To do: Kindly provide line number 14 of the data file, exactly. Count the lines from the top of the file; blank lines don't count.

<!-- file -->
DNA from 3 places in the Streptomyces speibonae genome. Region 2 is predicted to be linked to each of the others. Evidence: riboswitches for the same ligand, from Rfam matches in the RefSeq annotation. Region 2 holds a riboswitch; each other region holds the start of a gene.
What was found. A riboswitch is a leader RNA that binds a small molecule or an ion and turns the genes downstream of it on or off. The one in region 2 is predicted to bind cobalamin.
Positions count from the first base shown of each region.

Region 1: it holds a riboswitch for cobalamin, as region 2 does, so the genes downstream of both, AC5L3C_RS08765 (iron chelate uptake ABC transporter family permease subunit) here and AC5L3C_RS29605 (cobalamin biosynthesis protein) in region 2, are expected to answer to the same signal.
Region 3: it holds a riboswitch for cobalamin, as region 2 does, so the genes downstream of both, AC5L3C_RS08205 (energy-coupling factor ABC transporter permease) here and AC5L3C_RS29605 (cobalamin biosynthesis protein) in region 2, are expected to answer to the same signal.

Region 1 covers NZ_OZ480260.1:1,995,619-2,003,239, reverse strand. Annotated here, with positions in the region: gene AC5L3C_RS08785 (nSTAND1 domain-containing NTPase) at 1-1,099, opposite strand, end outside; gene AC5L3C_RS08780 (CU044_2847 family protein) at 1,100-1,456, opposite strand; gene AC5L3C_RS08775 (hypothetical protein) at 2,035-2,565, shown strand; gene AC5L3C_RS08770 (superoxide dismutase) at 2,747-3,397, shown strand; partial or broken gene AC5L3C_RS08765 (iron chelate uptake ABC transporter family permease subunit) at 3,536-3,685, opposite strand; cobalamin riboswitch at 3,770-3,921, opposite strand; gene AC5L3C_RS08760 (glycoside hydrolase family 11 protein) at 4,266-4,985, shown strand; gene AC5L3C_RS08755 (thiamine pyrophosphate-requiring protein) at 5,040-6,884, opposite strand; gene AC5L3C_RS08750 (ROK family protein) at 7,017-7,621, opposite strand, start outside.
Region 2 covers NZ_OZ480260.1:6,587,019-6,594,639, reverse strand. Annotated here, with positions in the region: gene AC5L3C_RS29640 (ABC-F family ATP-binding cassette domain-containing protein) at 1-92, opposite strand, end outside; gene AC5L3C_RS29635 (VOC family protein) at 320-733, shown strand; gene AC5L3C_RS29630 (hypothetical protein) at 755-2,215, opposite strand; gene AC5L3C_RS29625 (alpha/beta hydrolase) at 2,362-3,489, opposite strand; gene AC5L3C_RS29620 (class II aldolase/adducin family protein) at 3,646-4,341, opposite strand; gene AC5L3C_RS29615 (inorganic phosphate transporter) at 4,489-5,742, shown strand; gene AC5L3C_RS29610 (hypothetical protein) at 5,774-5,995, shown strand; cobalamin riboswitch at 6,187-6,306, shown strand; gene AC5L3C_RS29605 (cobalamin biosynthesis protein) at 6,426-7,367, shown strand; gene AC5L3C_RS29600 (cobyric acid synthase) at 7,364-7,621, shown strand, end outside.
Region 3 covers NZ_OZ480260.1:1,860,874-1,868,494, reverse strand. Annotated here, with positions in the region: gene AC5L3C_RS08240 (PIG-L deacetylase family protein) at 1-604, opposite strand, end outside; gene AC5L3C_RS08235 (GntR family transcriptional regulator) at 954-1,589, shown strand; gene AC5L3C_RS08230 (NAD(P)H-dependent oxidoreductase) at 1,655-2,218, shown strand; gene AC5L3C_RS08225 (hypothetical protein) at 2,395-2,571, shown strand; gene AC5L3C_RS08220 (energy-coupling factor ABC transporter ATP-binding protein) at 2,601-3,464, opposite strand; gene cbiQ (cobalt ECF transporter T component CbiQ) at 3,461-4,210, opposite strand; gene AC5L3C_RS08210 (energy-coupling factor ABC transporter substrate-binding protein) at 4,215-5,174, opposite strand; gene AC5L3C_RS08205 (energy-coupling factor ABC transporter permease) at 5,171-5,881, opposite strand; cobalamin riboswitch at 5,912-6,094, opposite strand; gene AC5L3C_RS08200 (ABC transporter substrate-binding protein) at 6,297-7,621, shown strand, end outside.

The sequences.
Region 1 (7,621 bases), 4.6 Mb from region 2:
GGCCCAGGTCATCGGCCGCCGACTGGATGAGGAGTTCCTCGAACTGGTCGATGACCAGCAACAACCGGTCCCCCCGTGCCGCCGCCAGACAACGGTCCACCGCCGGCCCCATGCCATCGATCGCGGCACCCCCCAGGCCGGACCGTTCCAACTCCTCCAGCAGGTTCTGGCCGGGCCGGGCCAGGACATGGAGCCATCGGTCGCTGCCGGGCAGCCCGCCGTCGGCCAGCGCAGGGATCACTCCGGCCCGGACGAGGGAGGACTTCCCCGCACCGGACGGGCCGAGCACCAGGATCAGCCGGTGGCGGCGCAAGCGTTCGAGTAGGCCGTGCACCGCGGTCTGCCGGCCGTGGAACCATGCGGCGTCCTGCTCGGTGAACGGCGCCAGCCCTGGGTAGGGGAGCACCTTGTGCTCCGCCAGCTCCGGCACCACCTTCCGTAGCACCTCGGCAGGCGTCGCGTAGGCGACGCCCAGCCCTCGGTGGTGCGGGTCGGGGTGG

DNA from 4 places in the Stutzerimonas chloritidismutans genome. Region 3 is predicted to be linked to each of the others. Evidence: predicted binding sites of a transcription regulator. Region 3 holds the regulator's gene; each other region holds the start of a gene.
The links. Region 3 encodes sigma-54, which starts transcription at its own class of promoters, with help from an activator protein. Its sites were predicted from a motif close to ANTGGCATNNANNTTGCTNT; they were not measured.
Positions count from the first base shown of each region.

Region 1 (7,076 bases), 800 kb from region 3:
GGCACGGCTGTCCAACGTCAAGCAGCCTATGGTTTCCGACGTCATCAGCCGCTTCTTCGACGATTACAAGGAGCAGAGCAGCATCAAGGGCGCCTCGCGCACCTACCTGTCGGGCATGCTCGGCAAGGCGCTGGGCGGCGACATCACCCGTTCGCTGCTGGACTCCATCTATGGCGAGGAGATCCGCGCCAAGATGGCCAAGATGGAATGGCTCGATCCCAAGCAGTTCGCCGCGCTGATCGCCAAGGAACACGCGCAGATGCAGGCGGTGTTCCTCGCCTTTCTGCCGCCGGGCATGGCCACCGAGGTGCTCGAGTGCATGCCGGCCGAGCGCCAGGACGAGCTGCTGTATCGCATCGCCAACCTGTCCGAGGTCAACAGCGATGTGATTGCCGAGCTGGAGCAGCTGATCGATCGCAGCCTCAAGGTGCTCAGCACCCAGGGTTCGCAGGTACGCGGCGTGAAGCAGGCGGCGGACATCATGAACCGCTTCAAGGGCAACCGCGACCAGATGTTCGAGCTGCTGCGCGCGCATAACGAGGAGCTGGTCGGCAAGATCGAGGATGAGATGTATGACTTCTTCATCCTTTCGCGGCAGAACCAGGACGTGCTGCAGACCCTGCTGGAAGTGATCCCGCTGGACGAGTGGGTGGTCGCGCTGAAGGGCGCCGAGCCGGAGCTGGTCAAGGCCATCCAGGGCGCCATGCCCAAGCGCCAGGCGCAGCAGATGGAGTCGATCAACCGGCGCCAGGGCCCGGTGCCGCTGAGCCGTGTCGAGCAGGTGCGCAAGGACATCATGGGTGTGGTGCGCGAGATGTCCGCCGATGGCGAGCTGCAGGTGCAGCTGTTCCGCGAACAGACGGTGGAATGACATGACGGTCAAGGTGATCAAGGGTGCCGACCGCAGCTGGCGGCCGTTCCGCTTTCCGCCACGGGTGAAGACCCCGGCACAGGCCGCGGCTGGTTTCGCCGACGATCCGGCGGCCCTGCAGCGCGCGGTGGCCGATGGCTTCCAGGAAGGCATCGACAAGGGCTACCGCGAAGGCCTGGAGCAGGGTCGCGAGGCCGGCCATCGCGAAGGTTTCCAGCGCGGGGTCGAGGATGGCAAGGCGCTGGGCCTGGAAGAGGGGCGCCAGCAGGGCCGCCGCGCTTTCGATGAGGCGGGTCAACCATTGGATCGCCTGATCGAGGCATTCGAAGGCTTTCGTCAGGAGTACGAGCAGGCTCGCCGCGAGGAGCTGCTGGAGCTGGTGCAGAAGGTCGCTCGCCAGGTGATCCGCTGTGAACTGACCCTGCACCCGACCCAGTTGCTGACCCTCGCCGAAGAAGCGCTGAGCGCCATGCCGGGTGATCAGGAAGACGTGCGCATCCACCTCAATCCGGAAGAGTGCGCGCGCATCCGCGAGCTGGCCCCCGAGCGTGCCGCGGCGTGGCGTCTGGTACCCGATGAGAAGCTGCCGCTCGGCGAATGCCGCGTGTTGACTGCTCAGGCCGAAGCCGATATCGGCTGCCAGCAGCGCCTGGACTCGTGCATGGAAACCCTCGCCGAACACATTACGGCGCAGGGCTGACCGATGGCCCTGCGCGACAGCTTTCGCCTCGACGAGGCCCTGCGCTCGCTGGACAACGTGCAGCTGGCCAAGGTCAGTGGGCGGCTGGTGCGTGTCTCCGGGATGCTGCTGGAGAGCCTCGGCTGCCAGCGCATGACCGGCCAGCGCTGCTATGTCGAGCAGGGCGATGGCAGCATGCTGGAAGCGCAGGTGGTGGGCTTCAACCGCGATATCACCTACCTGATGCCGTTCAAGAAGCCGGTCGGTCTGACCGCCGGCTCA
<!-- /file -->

Positions count from the first base shown of each region.